Supreme Court Sidesteps Class Settlement Issue to Remand, Questioning Article III Standing Under Spokeo

Spokeo

On March 20, 2019, in Frank v. Gaos, 586 U.S. ___ (2019), the United States Supreme Court sidestepped a novel question regarding a cy pres class action settlement, instead remanding the case back to the lower courts with instructions to consider Article III standing issues in light of the high court’s 2016 decision in Spokeo, Inc. v. Robins.[1]

In the class action context, cy pres refers to the practice of distributing settlement funds to public interest or charitable recipients whose work is determined to indirectly benefit class members. Sometimes this is done with a portion of settlement funds (that go unclaimed by class members). Sometimes the cy pres award is the only cash payment (other than fees and costs to counsel), on the theory that this comes as close as possible (“cy près comme possible”) to awarding damages in a case that is not amenable to individual relief. Federal courts—which must review any class action settlement and find that it is “fair, reasonable, and adequate” to the class—have been generally critical of cy-pres-only settlements.

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Courts Solidify Reach of China Agritech

Courts

Circuit courts of appeal are solidifying the reach of the Supreme Court’s June 2018 decision in China Agritech v. Resh[1] and curtailing the availability of equitable tolling in class contexts. The Supreme Court’s decision in China Agritech, which we previously previewed and attended oral arguments for, held that the tolling principles announced in its earlier American Pipe[2] decision do not allow absent class members to file follow-on class action lawsuits where the statute of limitations has otherwise expired on their claims. Recent decisions across several circuit courts of appeal have confirmed our prediction regarding the reexamination of class cases relying upon American Pipe and reigned in plaintiffs’ reliance on tolling in class contexts.

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Conover v. Patriot Land Transfer: RESPA’s Statute of Limitations and Equitable Tolling Clash Again

RESPA

A recent decision in Conover v. Patriot Land Transfer LLC[1] involves what appears to be a run-of-the-mill Section 8 RESPA claim that a title agency supplied borrower leads and data lists in return for lender referrals to the title company. Given that this decision was issued in the context of a motion to dismiss, the well-pleaded allegations were accepted as true and the merits of the allegations (and any Section 8(c) defenses) have not been evaluated, and we don’t know whether the allegations are in fact true or whether section 8(c) defenses exist. The decision sheds some light, however, on how lower courts are approaching RESPA’s statute of limitation and what is a sufficient pleading to pursue an equitable tolling argument for plaintiffs.[2]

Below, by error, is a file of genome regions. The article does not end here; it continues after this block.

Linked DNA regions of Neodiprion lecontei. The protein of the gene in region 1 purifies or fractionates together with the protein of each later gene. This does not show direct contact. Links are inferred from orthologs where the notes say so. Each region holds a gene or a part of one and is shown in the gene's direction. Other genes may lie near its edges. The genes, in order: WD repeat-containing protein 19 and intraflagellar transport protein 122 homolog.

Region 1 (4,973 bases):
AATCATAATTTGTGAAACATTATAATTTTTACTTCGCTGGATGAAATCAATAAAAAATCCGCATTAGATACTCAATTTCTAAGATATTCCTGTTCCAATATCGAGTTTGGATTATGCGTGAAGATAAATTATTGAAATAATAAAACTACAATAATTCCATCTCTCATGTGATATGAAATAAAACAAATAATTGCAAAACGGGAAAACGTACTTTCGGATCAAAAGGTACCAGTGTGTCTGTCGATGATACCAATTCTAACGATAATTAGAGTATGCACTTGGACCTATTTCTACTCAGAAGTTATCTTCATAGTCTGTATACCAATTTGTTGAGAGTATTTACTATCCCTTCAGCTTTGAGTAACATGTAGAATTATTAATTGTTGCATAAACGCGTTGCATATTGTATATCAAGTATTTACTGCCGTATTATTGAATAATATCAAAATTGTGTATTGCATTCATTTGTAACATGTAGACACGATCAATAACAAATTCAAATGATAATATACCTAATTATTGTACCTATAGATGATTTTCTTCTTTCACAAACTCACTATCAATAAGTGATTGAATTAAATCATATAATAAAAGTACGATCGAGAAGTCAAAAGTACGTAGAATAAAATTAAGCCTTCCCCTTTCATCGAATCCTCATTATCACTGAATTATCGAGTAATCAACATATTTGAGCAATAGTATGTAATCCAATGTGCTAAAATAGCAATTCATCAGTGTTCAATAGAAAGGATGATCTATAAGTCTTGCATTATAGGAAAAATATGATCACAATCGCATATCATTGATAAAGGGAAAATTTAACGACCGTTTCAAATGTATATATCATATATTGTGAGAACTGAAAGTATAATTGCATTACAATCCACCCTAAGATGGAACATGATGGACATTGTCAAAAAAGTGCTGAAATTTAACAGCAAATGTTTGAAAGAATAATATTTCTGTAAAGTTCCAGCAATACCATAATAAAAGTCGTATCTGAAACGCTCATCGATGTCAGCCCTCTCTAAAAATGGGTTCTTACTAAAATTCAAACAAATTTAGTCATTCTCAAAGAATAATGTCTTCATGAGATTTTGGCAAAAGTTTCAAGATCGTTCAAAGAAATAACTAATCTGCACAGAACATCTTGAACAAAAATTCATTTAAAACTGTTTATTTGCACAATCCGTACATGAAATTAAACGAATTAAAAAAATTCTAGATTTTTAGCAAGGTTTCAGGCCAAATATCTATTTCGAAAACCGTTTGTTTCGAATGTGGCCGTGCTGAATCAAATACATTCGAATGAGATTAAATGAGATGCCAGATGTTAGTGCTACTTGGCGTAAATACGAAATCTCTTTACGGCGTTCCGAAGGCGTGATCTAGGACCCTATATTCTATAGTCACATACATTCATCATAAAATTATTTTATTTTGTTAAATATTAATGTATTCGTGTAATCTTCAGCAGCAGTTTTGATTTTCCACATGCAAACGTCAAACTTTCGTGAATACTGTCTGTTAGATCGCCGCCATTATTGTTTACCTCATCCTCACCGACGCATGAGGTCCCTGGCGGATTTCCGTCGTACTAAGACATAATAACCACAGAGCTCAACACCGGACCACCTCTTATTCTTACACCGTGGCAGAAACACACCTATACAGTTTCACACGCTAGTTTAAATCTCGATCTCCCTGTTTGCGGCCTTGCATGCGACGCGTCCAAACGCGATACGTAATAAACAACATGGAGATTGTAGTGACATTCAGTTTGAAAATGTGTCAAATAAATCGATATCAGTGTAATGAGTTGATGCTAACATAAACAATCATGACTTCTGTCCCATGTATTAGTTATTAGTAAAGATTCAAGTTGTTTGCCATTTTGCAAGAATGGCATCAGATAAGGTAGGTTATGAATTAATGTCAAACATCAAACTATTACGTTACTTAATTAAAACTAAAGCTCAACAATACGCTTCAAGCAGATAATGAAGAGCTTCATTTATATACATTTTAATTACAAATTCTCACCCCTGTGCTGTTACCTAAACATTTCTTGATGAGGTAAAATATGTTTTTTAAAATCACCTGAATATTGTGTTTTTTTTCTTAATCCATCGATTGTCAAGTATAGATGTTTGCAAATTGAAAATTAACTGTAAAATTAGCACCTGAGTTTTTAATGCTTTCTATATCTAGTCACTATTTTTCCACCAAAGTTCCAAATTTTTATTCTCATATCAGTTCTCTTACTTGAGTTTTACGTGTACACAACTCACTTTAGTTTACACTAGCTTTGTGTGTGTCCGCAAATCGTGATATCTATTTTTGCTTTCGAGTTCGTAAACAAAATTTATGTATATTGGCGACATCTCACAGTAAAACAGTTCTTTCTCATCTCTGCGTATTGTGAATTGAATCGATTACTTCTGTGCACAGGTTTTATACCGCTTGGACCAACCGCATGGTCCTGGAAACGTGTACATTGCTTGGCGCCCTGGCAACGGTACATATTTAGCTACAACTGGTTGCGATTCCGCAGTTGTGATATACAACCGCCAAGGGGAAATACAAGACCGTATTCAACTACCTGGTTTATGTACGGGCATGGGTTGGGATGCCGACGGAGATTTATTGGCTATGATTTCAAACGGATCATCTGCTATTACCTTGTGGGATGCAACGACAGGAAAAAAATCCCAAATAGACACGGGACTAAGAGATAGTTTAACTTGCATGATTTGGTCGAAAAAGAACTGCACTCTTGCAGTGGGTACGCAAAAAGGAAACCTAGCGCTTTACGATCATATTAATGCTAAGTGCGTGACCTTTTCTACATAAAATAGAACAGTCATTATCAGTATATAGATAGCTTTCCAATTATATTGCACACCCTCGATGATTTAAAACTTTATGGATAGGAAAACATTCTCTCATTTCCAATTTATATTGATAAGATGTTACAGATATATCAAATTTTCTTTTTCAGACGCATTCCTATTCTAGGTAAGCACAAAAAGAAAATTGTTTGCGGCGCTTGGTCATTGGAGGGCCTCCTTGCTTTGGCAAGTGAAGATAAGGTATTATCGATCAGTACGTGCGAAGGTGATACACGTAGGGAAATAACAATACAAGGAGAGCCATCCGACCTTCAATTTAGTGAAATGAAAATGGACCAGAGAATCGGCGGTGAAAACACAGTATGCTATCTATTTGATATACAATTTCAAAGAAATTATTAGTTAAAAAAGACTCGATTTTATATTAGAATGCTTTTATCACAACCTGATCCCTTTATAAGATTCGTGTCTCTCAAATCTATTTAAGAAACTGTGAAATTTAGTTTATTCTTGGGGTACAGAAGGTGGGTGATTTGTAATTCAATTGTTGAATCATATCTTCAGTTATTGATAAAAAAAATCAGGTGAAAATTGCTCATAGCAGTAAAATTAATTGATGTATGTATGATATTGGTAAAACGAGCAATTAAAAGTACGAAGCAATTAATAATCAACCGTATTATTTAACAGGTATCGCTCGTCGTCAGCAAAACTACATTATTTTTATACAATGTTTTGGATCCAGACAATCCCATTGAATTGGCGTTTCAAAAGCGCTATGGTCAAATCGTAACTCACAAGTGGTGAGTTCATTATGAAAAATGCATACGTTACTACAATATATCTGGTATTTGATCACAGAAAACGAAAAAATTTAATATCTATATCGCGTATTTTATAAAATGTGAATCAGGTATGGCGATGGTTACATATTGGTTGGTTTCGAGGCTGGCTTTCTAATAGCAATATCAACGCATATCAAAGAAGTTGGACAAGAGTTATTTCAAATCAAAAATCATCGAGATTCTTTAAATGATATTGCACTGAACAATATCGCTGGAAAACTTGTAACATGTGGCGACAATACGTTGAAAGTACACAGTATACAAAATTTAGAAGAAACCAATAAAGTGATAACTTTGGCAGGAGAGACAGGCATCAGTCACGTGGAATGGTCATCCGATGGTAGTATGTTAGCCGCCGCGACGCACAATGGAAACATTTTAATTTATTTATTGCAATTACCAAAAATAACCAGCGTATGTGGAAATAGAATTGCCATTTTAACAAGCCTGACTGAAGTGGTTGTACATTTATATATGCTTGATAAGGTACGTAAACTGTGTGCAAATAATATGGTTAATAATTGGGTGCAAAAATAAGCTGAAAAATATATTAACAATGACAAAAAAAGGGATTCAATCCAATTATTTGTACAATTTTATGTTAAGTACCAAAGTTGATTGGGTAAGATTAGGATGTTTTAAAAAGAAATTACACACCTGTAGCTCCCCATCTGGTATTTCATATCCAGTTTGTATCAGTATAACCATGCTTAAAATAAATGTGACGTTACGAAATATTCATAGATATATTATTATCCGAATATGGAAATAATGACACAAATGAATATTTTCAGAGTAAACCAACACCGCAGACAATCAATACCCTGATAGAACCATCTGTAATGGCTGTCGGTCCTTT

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Don’t Delay Rule 23(f) Appeal

Spokeo

In Nutraceutical Corporation v. Lambert, No. 17-1094, 586 U.S. __ (Feb. 26, 2019), the United States Supreme Court once again endorsed the old adage, “When you snooze, you lose”—at least sometimes. Under Federal Rule of Civil Procedure 23(f), either side can file for a permissive appeal of a district court’s adverse class certification (or decertification) ruling. However, Rule 23(f) provides that a court of appeals may only permit an appeal if the petition seeking “permission to appeal is filed with the circuit clerk within 14 days after the order is entered.” Fed. R. Civ. P. 23(f). (Rule 23(f) has been amended since the case began, but the difference is not material to the Supreme Court’s decision. See Nutraceutical, slip op. at 3 n.2.) While courts of appeals have taken various equitable approaches that have effectively tolled or extended that time period, the Supreme Court just put more bite into that 14-day limitation.

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“Stand-Alone” REALLY Does Mean Stand-Alone and the Quest for Clarity

FCRA

Ninth Circuit Court of Appeals interprets the FCRA[1]

On January 29, 2019, the Ninth Circuit Court of Appeals issued a far-reaching opinion that will likely impact the hiring process of prospective employers who conduct background checks on applicants.

Desiree Gilberg (“Gilberg”) brought a class action suit against prospective employers (collectively, “CheckSmart”) alleging violations of the Fair Credit Reporting Act (the “FCRA”) and California’s Investigative Consumer Reporting Agencies Act (the “CICRAA”). The FCRA requires employers who use consumer reports as part of the hiring process to provide an applicant with a “clear and conspicuous” disclosure that the consumer report will be used “in a document that consists solely of the disclosure.” 15 U.S.C. 1681b(b)(2)(A)(i) (emphasis added). The CICRAA has similar requirements. See Cal. Civ. Code §§1785.20(5)(a) & 1786.16(a)(2)(B).

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